Garden threats turned opportunities
Take a walk with new eyes: Most people walk through their garden with specific chores in mind. Those mental notes are handy for getting things done, but sometimes they can interfere with our ability to see the bigger picture. Try to see what works and what doesn't at the seasonal level, rather than noticing which plants need watering or weeding right now. Walking through your garden with these new eyes will help you identify three strengths and three threats within the landscape.
Three threats: Gardens and landscapes are not the tranquil sanctuaries they appear to be — they are battlegrounds. Plants, insects, pathogens, microbes, and many more are constantly battling one another for limited resources. Which three things cause the most trouble for your landscape? Is it slugs and snails? Aphids? Compacted soil? Is the soil too alkaline? By identifying the three biggest problems faced in your garden or landscape, you can focus your efforts specifically on them. Very often, correcting the biggest problems in a landscape improves overall plant health enough that they can handle the smaller problems on their own — and you can relax in the shade!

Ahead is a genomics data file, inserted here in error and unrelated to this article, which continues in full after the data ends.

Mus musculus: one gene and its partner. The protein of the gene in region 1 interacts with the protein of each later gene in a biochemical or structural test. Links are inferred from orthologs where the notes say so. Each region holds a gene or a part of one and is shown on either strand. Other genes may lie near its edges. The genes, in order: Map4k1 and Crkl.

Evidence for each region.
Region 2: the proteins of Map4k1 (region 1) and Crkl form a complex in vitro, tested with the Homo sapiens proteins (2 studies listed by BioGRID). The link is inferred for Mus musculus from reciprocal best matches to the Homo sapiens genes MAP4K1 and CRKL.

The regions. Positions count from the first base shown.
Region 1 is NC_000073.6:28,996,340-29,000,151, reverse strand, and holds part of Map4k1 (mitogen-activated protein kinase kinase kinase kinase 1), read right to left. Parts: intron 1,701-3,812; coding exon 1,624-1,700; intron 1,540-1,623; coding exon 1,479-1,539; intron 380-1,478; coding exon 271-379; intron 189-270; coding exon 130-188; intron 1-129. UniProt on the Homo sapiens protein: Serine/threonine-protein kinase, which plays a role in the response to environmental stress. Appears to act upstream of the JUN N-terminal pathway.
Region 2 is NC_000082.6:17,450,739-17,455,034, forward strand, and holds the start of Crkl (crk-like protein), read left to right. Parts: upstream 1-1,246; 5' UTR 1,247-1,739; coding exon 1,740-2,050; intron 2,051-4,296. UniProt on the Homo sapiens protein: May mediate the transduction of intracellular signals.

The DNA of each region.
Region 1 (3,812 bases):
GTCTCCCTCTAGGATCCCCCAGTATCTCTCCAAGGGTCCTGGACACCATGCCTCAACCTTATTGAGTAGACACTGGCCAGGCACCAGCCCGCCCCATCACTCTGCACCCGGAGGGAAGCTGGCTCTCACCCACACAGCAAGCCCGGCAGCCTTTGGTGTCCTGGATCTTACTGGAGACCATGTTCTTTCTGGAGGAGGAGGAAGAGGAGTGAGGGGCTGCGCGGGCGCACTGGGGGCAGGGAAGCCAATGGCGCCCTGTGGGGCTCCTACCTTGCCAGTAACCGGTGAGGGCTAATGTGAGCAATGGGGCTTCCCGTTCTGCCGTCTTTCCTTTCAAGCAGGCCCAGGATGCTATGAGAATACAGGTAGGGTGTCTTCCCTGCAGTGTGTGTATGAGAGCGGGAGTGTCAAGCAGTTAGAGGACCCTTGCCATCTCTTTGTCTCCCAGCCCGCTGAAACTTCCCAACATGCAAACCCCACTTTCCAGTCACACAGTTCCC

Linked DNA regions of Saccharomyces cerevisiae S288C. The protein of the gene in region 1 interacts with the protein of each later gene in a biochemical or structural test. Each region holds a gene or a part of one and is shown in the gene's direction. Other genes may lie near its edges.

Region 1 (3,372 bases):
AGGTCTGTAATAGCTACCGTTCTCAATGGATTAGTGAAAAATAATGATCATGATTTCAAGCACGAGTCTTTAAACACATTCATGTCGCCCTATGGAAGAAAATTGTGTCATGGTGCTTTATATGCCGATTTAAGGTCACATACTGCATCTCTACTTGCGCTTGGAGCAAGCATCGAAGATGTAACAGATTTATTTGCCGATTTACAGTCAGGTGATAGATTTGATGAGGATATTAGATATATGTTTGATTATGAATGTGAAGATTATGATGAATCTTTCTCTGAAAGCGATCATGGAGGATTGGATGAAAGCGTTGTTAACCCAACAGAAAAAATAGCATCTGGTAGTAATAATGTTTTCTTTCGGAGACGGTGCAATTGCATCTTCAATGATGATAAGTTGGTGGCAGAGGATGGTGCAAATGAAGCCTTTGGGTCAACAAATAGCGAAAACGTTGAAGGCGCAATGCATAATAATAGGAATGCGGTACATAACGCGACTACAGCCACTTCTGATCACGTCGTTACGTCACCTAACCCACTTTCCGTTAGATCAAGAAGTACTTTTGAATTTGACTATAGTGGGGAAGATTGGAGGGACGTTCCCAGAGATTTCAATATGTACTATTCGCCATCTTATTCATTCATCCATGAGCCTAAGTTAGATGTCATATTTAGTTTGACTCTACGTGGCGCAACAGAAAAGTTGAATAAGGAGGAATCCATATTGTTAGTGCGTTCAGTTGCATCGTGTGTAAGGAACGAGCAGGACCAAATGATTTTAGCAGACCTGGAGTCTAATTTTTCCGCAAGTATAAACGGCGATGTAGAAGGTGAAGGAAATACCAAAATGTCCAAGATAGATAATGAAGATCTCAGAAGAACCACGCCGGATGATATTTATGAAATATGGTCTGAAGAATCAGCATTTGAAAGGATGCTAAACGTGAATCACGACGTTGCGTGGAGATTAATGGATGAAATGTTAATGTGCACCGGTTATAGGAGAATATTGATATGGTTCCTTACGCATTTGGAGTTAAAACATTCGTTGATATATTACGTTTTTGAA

Three strengths: Every garden has its strengths. It doesn't matter what your garden's strengths are, but you cannot take advantage of them until they have been identified. Walk through your landscape and ask yourself which plants cause you the least amount of trouble. Which areas seem to have less pest or disease problems?
What types of weeds seem to turn up consistently? These conditions and plants can be used as indicators of what works best in your garden. After you pull weeds, ask yourself why those particular species are so successful in your yard. If most of those weeds have deep taproots (dandelions, mallow, prickly lettuce), try growing mustard, carrots, fennel, beets, and other root crops. Spreading weeds (wood sorrel, bindweed, spurge) can indicate the perfect location for mint or oregano. Use the natural characteristics of your garden's strengths and put them to work for you.
Identifying your landscape's strengths and weaknesses can help you stop fighting an uphill battle. Noticing what works in your landscape allows you to put effort where it will be most effective. This will help keep your plants healthier and give you more time to enjoy your summer.
by UC Master Gardener Kate Russell
Photo: Spotted spurge seedling. UC, by C. Elmore
This article first appeared in the July 15, 2017 issue of the South Valley Magazine.